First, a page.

Bipolar Disorder is a complex mental illness. For this reason, gathering information about the illness shouldn’t be difficult. Any parent or caregiver as well as teens should be able to access the information they need, when they need it.
The following questions and their answers are meant to provide simple information using simple language so that you’re not burdened by medical language that’s difficult to understand.
What is Bipolar Disorder?
Bipolar Disorder is a mood disorder, a mental illness experienced by teens, adults, and even children. It’s considered to be a mood disorder because someone with this diagnosis experiences disturbances in mood, ranging from the highest of highs (mania) to the lowest of lows (depression). You might also know this disorder as “manic depressive”, which is an older term for the same diagnosis.
How is Bipolar Disorder different in teens than in adults?
It’s true that Bipolar Disorder is difficult for anyone at any age, but its challenges become more acute for teenagers. One example is that adolescents will swing from high to low more quickly than adults. With the developmental changes that they are also undergoing, the changes in mood can become more intense. A teenager might be feeling immensely morose and depressed with suicidal thoughts and then swing to an experience of increased energy, an inflated sense of self (grandiosity), and impulsivity.
What causes Bipolar Disorder?
Several factors can contribute to Bipolar Disorder including:
Genes: This illness tends to run in the family. Children with a parent or sibling with Bipolar Disorder are more likely to get the illness than other children or teens.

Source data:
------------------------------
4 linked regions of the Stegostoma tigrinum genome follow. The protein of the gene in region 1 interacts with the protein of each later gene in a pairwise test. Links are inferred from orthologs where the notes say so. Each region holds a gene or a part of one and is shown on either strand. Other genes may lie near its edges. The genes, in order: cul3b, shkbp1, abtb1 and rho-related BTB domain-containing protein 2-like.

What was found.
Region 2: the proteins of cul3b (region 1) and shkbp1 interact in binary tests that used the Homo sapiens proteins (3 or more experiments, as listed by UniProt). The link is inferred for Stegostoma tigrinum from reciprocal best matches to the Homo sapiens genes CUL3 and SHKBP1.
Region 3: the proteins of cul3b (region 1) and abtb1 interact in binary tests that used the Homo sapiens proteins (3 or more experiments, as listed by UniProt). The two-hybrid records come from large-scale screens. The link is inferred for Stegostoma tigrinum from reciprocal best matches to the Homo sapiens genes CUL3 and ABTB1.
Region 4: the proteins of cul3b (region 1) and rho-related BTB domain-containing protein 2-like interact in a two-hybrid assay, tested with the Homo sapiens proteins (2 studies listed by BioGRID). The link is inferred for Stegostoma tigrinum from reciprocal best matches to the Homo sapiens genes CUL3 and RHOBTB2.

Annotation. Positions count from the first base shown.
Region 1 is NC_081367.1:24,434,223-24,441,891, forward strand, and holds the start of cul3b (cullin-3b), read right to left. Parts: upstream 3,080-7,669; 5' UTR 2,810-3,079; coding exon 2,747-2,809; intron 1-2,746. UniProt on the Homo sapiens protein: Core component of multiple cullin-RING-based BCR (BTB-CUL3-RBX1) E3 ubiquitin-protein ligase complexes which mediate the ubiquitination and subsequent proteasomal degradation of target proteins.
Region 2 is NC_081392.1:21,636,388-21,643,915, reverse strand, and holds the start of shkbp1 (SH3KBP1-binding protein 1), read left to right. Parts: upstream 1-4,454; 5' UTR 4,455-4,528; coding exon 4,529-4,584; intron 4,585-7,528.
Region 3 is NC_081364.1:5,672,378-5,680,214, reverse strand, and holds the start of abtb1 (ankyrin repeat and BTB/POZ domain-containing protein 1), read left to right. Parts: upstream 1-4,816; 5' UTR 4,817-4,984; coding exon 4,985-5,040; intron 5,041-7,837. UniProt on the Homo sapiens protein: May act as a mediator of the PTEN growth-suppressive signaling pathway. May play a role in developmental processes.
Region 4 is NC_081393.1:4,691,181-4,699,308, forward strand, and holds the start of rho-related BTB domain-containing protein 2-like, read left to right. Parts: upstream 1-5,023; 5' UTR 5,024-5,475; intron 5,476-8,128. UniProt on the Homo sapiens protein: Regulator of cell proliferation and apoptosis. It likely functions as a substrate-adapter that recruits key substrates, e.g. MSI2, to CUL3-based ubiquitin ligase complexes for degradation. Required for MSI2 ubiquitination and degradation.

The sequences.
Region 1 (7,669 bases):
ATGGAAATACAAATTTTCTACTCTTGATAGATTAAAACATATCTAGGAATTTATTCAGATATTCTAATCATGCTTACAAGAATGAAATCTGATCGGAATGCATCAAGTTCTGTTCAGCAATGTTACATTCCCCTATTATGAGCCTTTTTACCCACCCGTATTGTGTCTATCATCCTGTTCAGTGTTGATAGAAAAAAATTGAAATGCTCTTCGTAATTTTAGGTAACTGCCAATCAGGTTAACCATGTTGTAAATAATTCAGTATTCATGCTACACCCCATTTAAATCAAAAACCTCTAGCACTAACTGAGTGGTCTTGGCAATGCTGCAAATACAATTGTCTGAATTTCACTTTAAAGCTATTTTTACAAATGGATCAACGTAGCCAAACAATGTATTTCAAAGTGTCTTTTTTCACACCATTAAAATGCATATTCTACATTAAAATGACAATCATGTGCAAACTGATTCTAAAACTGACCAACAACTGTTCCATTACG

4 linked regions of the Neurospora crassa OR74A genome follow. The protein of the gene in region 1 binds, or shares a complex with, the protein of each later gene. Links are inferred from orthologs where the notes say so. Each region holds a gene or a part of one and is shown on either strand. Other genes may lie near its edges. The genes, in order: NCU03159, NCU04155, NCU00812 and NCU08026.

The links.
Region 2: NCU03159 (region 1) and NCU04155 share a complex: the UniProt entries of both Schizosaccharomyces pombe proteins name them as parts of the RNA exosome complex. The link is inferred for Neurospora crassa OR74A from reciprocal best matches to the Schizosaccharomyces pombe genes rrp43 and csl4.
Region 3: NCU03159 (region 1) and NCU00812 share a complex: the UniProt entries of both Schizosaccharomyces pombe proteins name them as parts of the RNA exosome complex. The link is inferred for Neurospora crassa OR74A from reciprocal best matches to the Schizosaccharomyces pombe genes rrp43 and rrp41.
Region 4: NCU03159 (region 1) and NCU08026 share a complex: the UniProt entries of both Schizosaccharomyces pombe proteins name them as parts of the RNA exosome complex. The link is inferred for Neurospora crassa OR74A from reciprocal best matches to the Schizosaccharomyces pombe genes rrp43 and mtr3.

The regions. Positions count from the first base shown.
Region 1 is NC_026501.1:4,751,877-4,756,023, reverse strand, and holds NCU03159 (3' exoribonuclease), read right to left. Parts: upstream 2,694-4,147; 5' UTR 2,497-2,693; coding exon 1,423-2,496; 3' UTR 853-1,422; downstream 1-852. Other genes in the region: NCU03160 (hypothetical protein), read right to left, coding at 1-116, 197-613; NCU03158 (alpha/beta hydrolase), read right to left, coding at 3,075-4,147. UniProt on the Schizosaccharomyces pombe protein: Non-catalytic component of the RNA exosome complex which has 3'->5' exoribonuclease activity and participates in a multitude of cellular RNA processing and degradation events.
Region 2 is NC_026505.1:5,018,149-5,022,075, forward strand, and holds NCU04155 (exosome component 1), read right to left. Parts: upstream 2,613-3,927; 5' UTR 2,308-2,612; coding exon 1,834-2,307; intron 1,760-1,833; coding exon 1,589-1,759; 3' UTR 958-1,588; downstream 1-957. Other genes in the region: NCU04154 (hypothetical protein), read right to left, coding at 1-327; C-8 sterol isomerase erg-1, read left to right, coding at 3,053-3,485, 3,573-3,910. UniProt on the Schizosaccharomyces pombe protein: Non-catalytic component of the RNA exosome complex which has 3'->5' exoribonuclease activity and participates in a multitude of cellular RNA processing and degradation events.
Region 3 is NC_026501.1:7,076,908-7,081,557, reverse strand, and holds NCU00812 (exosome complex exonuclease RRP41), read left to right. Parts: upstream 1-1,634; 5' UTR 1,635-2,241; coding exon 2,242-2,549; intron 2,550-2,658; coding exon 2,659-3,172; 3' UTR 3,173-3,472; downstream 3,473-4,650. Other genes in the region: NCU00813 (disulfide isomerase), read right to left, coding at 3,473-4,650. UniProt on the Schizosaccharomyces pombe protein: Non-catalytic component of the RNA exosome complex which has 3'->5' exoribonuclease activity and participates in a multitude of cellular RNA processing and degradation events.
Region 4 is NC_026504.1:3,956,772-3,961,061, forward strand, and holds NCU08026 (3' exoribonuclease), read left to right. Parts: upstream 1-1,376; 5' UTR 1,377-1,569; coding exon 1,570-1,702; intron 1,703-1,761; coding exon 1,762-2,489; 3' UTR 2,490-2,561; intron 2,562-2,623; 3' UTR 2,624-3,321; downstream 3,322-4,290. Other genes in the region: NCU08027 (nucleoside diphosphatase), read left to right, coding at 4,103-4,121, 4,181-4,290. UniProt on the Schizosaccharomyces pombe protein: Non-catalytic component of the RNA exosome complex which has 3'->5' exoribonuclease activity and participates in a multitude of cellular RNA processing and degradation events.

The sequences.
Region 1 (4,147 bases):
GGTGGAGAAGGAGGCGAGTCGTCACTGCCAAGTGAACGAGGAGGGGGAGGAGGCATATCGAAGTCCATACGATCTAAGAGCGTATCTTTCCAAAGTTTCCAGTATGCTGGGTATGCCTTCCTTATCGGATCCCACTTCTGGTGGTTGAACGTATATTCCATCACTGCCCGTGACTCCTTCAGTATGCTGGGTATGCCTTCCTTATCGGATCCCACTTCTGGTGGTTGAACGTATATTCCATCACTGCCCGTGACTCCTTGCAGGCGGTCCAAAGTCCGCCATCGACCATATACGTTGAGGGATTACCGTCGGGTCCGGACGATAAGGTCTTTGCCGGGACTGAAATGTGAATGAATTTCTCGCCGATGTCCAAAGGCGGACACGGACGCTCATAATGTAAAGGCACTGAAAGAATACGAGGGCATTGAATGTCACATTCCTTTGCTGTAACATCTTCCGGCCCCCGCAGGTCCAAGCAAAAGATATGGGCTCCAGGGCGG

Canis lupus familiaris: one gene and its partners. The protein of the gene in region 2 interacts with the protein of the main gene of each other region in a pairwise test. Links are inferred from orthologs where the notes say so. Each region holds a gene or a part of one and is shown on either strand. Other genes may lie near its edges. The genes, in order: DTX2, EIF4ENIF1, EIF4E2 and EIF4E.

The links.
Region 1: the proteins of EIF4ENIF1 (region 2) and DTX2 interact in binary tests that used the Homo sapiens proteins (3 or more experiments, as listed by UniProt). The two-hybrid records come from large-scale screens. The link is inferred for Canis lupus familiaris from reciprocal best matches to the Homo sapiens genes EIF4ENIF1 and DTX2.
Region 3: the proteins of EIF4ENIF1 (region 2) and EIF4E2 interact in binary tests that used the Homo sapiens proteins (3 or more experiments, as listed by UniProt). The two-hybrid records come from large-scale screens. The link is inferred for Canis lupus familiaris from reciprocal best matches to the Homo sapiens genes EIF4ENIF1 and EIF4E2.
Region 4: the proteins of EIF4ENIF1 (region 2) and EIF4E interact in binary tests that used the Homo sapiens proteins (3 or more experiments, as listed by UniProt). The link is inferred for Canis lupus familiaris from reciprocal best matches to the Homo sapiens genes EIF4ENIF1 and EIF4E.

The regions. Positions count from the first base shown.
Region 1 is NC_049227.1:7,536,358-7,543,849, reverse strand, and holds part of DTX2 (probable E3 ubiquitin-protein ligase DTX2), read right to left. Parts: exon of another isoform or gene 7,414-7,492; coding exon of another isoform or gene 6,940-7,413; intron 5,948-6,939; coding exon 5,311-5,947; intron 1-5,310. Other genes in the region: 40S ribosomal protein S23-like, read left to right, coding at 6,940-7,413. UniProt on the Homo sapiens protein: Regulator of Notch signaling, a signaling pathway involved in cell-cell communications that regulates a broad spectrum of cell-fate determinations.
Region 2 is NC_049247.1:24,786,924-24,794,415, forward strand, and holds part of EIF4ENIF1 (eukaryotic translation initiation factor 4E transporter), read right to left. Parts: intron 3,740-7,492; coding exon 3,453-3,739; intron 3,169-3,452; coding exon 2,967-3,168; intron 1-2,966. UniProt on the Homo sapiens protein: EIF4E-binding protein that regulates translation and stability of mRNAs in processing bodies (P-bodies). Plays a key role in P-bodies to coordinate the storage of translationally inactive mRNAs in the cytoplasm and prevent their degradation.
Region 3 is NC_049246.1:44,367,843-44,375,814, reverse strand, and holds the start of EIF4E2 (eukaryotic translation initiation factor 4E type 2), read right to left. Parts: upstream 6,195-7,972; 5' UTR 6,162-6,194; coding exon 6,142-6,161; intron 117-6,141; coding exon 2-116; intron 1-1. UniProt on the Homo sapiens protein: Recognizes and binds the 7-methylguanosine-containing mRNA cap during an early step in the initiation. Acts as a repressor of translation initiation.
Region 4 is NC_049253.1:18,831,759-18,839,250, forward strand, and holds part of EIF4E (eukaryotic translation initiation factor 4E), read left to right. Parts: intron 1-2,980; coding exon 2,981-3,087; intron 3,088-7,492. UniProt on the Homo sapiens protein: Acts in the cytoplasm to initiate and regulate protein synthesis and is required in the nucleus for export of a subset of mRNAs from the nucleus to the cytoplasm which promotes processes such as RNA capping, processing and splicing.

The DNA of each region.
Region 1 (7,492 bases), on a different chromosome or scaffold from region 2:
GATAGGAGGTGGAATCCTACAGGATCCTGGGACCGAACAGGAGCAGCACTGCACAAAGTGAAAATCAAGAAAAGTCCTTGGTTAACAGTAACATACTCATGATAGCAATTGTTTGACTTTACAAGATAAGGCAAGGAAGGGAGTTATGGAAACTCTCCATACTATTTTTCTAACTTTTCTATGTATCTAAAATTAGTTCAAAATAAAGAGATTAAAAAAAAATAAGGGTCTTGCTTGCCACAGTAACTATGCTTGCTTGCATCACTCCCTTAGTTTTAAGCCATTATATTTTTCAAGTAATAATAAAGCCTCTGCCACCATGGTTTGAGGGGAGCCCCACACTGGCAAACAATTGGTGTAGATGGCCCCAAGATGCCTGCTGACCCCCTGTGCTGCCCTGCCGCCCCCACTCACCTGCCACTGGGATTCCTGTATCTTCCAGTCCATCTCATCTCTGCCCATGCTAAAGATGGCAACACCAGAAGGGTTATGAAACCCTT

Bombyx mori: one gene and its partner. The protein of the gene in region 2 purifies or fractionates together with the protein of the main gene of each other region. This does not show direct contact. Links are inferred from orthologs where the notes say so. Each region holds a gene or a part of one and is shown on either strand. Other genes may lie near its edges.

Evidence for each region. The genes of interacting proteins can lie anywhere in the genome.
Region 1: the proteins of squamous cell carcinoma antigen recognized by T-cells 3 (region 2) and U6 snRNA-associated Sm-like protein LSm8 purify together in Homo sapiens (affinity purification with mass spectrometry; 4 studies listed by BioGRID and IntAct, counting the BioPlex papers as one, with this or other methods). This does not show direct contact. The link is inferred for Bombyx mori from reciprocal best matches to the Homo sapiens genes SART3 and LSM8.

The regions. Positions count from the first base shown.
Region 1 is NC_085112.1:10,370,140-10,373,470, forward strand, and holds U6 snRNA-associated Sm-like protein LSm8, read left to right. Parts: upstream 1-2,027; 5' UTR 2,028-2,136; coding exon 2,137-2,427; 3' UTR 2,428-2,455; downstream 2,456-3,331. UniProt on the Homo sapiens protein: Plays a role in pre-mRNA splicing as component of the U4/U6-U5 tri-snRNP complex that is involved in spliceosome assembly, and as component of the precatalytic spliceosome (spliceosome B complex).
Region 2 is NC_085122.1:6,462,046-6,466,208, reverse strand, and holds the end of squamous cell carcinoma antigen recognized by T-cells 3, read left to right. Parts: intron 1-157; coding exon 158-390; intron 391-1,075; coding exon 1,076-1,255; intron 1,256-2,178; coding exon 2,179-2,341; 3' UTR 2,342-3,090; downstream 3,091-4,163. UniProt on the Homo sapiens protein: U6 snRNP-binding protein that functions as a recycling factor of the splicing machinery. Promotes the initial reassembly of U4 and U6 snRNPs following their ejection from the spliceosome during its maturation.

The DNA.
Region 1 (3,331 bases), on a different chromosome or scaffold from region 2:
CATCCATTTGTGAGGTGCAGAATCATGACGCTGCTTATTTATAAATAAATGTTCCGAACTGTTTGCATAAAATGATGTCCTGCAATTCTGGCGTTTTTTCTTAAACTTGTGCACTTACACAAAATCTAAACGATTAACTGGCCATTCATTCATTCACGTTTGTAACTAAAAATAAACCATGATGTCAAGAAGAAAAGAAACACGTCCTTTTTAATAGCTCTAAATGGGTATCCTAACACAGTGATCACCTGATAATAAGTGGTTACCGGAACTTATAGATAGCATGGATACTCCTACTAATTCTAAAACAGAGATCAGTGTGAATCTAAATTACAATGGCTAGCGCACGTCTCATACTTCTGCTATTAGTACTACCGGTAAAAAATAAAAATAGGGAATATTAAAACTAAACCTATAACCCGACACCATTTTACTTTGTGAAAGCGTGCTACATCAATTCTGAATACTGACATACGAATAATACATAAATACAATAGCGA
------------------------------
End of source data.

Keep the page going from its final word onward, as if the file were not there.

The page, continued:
Abnormal Brain Structure: This also seems to play a role in whether a child or teen develops Bipolar Disorder.
Anxiety Disorders: Children and teens who already have an anxiety disorder are more likely to develop Bipolar Disorder.
What are the symptoms of Bipolar Disorder?
Euphoria, elation, racing thoughts, irritability, and substance use are common symptoms of mania. Cocaine use, for example, could help amplify a high while the use of marijuana could help with lowering mood if adolescents feel too hyper or manic. It’s not surprising to know that approximately 40% of teens with Bipolar Disorder also have a substance abuse disorder. Some teenagers will also engage in other forms of self-harm, such as cutting or risky behavior as a way to take away their emotional pain and accelerate the highs.
When feeling low or depressed, the symptoms of depression to look for are decreased energy, insomnia, fatigue, agitation, and suicidal thoughts. It is the swing between manic and depressed moods that points to the possibility of Bipolar Disorder. However, if any of these symptoms appear to be present for your child, the next step is to have your teenager assessed.
How does Bipolar Disorder affect teens?
It’s typical for teens who have Bipolar Disorder to have other co-existing concerns. For instance, they might experience substance abuse, attention deficit/hyperactivity disorder, anxiety disorder, and engaging in risky behavior such as suicide attempts or driving fast or over spending. Because of the mania in Bipolar Disorder, teens might behave in ways other teens might not. Part of treating Teen Bipolar Disorder is also treating the tendency to engage in risky behavior.
This is the first of two articles. The remaining article in this series will address teen Bipolar Disorder diagnosis, treatment, and what teens can expect from treatment. Look for Teen Bipolar Disorder: Clear Answers To Complex Questions – Part Two, which is coming soon.
By Robert Hunt
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